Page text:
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Habanero Habanero
Solanaceae
The habanero is a hot variety of chili pepper. Unripe habaneros are green, and they color as they mature. The most common color variants are orange and red, but the fruit may also be white, brown, yellow, green, or purple. Typically, a ripe habanero is 2–6 cm (0.8–2.4 in) long. Habanero chilis are very hot, rated 100,000–350,000 on the Scoville scale. The habanero's heat, flavor and floral aroma make it a popular ingredient in hot sauces and other spicy foods. Show

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Peruvian Rocoto Peruvian Rocoto
https://en.wikipedia.org/wiki/Capsicum_pubescens
true
Moist
Full sun
8-11
Rocoto
Light (sandy), Medium, Heavy (clay)
Solanaceae
3.0
Rocoto chili, baumchili
Fruit
Perennial
https://pfaf.org/User/Plant.aspx?LatinName=Capsicum pubescens
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Jalapeño Chili Jalapeño Chili
Annual
Jalapeño
Solanaceae
Can be eaten green. Show

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Bell pepper Bell pepper
true
Medium
Moist
Full sun
10-11
Cayenne pepper, chili pepper, christmas pepper, red pepper, ornamental chili pepper
Light (sandy), Medium, Heavy (clay)
Solanaceae
1.0
Paprika, gemüsepaprika
Flowers, Fruit, Leaves
Perennial
https://pfaf.org/User/Plant.aspx?LatinName=Capsicum annuum
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Passion fruit Passion fruit
https://en.wikipedia.org/wiki/Passiflora_edulis
true
Fast
Moist
Full sun
9-12
Vines
Purple granadilla, passion fruit, granadilla, aul aanp, bai xiang guo, buah negeri, buah susu, garendal, granadiglia, granadilho, grenadille, ji dan guo, kudamonotokeiso, liliko'i, linmangkon, louki, magalendendele, maracuja-roxo, maracuya, markisa, maseche, matunda, munchi, obutunda, pasionaria, purpurgrenadille, qaranidila, sawarot, soh-brap, tikeiso, common passionfruit, fleur de la passion, flor de la pasión, granadiglia incarnata, granadilla, grenadella, kalala, maracayú, maracujá, maracujá azedo, maracujá-comum, maracujá-de-comer, maracujá-de-ponche, maracujá-do-mato, maracujá-doce, maracujá-mirim, maracujá-peroba, maracujá-preto, maracujá-redondo, maracuya, pasiflora, passiflora, passiflorae acetum folium, passiflore, passion flower, passion fruit, passion fruit|wel dodam, passionsblume, passionsfrukt, purple granadilla, purple passionflower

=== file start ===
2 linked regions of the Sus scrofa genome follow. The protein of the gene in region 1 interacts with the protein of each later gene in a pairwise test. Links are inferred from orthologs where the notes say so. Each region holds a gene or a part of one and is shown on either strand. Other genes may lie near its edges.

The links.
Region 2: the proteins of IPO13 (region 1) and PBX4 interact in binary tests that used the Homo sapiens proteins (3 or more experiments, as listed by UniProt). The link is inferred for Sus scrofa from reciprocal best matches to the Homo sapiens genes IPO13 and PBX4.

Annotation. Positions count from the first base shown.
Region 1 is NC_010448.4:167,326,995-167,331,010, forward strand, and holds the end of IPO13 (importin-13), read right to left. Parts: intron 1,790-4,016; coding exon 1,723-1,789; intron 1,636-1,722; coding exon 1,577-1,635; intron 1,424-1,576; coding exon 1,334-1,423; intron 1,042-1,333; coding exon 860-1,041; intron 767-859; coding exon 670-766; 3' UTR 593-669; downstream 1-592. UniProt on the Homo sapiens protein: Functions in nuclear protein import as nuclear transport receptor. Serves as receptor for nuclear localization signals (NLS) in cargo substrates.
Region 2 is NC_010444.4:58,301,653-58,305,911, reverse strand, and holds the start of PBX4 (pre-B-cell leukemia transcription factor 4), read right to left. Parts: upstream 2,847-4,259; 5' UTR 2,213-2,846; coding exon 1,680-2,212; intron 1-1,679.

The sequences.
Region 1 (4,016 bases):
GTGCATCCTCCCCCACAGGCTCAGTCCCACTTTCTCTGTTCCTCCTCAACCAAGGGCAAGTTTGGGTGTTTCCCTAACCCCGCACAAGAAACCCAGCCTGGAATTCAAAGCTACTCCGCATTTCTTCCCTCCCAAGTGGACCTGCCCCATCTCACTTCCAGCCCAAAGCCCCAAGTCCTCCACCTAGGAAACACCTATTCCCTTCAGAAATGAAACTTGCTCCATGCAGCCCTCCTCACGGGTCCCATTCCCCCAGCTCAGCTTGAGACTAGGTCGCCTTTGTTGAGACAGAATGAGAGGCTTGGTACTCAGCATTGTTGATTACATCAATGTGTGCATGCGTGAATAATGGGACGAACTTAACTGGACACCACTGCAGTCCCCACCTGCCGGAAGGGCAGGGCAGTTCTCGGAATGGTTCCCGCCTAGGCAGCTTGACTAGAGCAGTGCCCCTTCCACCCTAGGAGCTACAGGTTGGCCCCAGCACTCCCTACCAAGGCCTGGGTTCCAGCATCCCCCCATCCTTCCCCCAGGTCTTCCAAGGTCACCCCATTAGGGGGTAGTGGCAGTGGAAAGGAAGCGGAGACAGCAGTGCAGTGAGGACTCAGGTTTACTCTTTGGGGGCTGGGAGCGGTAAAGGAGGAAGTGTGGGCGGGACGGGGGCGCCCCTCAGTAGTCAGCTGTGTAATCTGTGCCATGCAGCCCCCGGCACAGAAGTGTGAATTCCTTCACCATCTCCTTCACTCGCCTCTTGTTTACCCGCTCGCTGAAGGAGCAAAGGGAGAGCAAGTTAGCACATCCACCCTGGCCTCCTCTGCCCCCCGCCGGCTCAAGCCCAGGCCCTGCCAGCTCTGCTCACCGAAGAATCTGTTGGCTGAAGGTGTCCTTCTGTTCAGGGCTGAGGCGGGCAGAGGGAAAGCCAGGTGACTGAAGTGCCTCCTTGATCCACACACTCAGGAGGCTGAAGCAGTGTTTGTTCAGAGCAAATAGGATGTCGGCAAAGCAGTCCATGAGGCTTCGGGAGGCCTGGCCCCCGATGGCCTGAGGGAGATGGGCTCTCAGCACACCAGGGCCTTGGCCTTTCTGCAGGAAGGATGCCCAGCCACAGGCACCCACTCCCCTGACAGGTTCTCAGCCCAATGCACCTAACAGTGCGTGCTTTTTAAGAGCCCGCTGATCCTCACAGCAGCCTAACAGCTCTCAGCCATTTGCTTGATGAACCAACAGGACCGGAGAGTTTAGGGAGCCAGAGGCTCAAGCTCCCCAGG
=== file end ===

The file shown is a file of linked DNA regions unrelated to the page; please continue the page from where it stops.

Light (sandy), Medium, Heavy (clay)
Passifloraceae
9.0
Oil
Weed potential
Fruit
Perennial
https://pfaf.org/User/Plant.aspx?LatinName=Passiflora edulis
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Marjoram Marjoram
6-9
Perennial
Full sun, Partial sun/shade
Dry, Moist
Light (sandy), Medium, Heavy (clay)
0.6
Herbs
true
Leaves
https://en.wikipedia.org/wiki/Marjoram
Lamiaceae or labiatae
Majoran
https://pfaf.org/User/Plant.aspx?LatinName=Origanum majorana
Marjoram (Origanum majorana) is a herbaceous plant that is native to the Mediterranean region. It has delicate, oval-shaped leaves that are pale green in color, and small white or pink flowers that grow in clusters. The plant grows to a height of about 30 cm and has a woody stem. In terms of growing conditions, marjoram prefers well-drained, light soil and full sun to partial shade. It can be grown from seeds or cuttings, and should be spaced about 30 cm apart. Marjoram is winter hardy in mild climates, but may need to be protected or brought indoors in colder regions. Marjoram has a number of culinary uses. It is often used as a flavoring in soups, stews, and sauces, and can be added to salads and other dishes as a garnish. The leaves and flowers of the plant are edible and can be used fresh or dried. When harvesting marjoram, it is best to pick the leaves early in the morning when they are at their most flavorful. The leaves can be stored in an airtight container in a cool, dark place for up to six months. In addition to its culinary uses, marjoram has also been used medicinally as an antiseptic and as a remedy for digestive problems. It is also sometimes used in perfumes and soaps. Marjoram is not particularly attractive to wildlife, but it can provide habitat for some beneficial insects such as bees and butterflies. Show

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Potato Potato
3-10
Perennial
Full sun
Moist